Pretty fancy word, that sous vide! You can probably tell it’s a French term but the meaning is simple – “under vacuum”. Sous vide is the process of cooking food packaged in vacuum sealed bags in low temperature water baths. While most of our traditional methods of cooking don’t allow for even doneness throughout the food, sous vide, if the water temperature is closely regulated, will ensure improved texture, flavor and uniform doneness. And by cooking under vacuum, foods retain their original size, appearance and nutritional values. Water temperatures are regulated using a thermostat-controlled water oven or with an immersion circulator attached to a large container that holds the water and keeps it at a constant temperature. The key here is to keep the water at the exact temperature that would be considered “done” for the meat or other foods you’re cooking. As an example, 130 degrees F is considered “done” for a medium rare steak. By submerging a vacuum packaged steak in 135 degree water for an hour or two, the steak will cook to a perfect, even medium rare 130 degrees. It obviously cannot go any higher than that so you don’t ever run the risk of your steak being tough and overcooked. In fact, you could leave it in this bath for several hours and it will never overcook. When you’re cooking meat such as a steak, when it’s to its done temperature, simply remove it from the bag and place it on a very hot grill or frying pan to give the outer surface some color (30 seconds per side) and it’s ready to serve – perfectly cooked! Additionally, you can cook multiple steaks to the desired doneness and refrigerate while still vacuumed. The food will keep for several days. Then they can be quickly grilled or fried for some color and reheating later. It couldn’t get much easier, right? It’s pretty apparent, then, why it would benefit restaurants to use this method. They can cook and hold a bunch of steaks at various temperatures of doneness and when an order comes in, they simply open a bag and drop on the grill for a few seconds on each side and you have a steak that could not be cooked more perfectly.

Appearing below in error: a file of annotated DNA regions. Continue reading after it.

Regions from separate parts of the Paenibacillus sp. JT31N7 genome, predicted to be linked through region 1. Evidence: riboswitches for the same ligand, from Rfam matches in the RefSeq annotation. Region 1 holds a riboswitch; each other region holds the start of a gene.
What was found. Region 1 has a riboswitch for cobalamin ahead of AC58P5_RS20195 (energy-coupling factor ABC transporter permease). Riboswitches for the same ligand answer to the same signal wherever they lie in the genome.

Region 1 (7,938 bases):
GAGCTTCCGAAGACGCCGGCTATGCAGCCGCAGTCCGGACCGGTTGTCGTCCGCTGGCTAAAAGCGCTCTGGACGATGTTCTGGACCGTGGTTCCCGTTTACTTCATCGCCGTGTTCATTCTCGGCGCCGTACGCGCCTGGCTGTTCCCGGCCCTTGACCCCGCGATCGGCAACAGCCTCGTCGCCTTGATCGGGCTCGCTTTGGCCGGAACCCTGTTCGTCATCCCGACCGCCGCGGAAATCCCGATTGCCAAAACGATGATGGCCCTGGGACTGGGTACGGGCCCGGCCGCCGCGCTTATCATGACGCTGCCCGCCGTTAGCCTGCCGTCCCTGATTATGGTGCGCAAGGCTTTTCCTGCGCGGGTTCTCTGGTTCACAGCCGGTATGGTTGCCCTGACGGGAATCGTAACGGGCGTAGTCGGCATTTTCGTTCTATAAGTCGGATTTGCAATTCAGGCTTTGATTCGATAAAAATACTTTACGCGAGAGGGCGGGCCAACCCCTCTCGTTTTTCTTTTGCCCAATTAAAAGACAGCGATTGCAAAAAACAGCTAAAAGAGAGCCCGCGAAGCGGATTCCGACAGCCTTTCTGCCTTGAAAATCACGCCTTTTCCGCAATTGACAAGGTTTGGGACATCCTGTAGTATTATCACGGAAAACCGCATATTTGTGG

So to review a bit – why would you want a sous vide water oven or an immersion circulator in your kitchen?